[0069] Those of skill will recognize that the various illustrative logical blocks, modules, circuits, and algorithm steps described in connection with the embodiments disclosed herein, including with reference to the transmission control systems described herein, for example, may be implemented as electronic hardware, software stored on a computer readable medium and executable by a processor, or combinations of both. To clearly illustrate this interchangeability of hardware and software, various illustrative components, blocks, modules, circuits, and steps have been described above generally in terms of their functionality. Whether such functionality is implemented as hardware or software depends upon the particular application and design constraints imposed on the overall system. Skilled artisans may implement the described functionality in varying ways for each particular application, but such implementation decisions should not be interpreted as causing a departure from the scope of the present disclosure. For example, various illustrative logical blocks, modules, and circuits described in connection with the embodiments disclosed herein may be implemented or performed with a general purpose processor, a digital signal processor (DSP), an application specific integrated circuit (ASIC), a field programmable gate array (FPGA) or other programmable logic device, discrete gate or transistor logic, discrete hardware components, or any combination thereof designed to perform the functions described herein. A general purpose processor may be a microprocessor, but in the alternative, the processor may be any conventional processor, controller, microcontroller, or state machine. A processor may also be implemented as a combination of computing devices, e.g., a combination of a DSP and a microprocessor, a plurality of microprocessors, one or more microprocessors in conjunction with a DSP core, or any other such configuration. Software associated with such modules may reside in RAM memory, flash memory, ROM memory, EPROM memory, EEPROM memory, registers, a hard disk, a removable disk, a CD-ROM, or any other suitable form of storage medium known in the art. An exemplary storage medium is coupled to the processor such that the processor can read information from, and write information to, the storage medium. In the alternative, the storage medium may be integral to the processor. The processor and the storage medium may reside in an ASIC. For example, in some embodiments, a controller for the CVT 1 comprises a processor (not shown).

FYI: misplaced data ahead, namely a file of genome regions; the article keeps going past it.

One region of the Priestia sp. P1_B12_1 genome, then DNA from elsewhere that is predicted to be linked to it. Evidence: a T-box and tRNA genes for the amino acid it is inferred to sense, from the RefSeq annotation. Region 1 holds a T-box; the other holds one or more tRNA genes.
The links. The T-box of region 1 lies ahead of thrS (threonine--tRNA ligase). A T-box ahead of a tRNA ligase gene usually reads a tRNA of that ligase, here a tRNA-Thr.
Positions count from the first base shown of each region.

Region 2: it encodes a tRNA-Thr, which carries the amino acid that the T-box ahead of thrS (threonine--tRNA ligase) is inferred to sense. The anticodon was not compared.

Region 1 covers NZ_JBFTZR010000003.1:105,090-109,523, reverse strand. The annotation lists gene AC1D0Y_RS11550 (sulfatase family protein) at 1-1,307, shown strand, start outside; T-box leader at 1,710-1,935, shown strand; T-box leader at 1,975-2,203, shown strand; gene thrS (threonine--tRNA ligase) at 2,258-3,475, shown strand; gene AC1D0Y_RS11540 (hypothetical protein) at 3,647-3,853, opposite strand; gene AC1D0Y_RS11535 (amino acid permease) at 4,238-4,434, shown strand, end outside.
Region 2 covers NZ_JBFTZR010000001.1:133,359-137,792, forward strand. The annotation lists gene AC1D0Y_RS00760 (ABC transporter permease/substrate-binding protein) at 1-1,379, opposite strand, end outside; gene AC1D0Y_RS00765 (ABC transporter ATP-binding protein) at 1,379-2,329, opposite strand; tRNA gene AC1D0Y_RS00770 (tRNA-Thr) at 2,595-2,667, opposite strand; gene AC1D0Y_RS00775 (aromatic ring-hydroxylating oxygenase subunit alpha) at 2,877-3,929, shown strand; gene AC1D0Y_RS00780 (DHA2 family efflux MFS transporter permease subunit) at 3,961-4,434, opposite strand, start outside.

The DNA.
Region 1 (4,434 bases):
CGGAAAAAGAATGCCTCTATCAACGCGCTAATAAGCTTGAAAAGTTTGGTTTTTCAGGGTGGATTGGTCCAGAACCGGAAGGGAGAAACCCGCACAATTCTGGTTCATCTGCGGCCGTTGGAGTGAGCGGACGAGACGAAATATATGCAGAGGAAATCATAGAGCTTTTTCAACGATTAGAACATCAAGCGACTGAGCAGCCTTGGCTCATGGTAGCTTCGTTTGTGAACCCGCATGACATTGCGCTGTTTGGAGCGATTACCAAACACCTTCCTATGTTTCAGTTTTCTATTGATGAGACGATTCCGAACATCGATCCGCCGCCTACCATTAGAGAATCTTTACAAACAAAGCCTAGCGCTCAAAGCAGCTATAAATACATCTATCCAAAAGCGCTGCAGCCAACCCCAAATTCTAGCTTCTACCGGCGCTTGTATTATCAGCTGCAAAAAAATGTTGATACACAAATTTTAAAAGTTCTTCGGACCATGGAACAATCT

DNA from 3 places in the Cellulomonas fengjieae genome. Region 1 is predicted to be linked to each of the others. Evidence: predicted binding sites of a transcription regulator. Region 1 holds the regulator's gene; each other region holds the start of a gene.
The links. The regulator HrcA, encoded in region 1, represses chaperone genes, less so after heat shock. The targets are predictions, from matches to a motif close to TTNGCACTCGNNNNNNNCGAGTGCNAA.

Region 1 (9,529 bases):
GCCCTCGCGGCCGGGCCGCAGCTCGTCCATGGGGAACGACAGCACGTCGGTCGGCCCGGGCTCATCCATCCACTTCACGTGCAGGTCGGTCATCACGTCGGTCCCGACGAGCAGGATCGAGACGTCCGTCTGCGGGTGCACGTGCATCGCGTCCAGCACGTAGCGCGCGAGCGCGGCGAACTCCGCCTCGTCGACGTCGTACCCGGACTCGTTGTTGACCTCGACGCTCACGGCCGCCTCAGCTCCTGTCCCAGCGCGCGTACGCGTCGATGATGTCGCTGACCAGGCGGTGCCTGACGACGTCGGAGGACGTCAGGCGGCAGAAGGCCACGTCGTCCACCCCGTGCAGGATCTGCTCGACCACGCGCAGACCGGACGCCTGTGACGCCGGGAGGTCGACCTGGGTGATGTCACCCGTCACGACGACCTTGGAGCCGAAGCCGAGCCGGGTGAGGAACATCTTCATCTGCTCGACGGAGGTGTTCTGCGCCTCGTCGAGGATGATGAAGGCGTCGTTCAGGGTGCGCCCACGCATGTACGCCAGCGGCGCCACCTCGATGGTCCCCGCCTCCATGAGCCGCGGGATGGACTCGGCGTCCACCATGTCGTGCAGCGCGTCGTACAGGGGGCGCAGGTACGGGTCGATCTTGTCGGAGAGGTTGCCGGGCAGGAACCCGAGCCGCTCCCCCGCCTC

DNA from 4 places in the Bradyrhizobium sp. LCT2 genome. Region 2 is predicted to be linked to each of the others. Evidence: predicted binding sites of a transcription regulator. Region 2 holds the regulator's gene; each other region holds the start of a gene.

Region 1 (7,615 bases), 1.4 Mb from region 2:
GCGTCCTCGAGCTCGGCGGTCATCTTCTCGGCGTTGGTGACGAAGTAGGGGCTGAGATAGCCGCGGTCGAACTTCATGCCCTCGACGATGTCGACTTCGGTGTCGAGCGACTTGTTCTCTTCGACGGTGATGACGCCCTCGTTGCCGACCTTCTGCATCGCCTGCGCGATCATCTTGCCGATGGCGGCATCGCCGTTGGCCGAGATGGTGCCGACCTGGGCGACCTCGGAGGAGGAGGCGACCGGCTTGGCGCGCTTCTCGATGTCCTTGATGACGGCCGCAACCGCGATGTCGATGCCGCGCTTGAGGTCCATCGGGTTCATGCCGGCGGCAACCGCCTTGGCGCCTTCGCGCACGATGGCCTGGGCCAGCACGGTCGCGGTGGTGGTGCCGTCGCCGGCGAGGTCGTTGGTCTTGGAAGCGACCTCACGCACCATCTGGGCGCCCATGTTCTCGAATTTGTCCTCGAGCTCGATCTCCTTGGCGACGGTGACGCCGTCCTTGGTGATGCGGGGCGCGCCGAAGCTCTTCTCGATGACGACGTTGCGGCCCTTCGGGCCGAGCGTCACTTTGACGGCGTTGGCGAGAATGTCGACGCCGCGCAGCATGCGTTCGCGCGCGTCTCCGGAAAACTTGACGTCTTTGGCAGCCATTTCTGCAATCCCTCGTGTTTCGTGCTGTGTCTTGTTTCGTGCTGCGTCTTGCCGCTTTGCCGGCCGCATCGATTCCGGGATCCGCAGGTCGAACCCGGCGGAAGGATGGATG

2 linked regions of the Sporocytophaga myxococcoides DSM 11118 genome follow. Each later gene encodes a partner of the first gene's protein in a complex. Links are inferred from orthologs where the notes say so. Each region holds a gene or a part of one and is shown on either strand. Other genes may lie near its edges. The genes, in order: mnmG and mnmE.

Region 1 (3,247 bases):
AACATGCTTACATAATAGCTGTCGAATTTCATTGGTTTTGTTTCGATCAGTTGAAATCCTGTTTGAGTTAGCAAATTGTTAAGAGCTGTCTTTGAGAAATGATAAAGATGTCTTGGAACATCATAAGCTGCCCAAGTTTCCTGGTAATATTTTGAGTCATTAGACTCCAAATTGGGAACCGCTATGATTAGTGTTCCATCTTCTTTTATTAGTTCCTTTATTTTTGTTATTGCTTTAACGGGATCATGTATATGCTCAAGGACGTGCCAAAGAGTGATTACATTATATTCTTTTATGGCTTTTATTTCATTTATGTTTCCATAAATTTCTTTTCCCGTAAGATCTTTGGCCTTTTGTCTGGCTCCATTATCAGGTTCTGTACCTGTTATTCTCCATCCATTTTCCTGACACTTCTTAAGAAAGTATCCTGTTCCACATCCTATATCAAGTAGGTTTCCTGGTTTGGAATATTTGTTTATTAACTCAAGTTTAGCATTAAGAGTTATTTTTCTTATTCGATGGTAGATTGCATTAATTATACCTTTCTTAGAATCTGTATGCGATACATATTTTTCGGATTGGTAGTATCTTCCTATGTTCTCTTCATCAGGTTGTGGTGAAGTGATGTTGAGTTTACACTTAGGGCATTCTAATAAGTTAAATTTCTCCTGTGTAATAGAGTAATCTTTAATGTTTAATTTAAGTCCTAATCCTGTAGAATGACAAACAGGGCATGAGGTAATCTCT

[0070] The foregoing description details certain embodiments of the disclosure. It will be appreciated, however, that no matter how detailed the foregoing appears in text, the disclosure can be practiced in many ways. As is also stated above, it should be noted that the use of particular terminology when describing certain features or aspects of the disclosure should not be taken to imply that the terminology is being re-defined herein to be restricted to including any specific characteristics of the features or aspects of the disclosure with which that terminology is associated.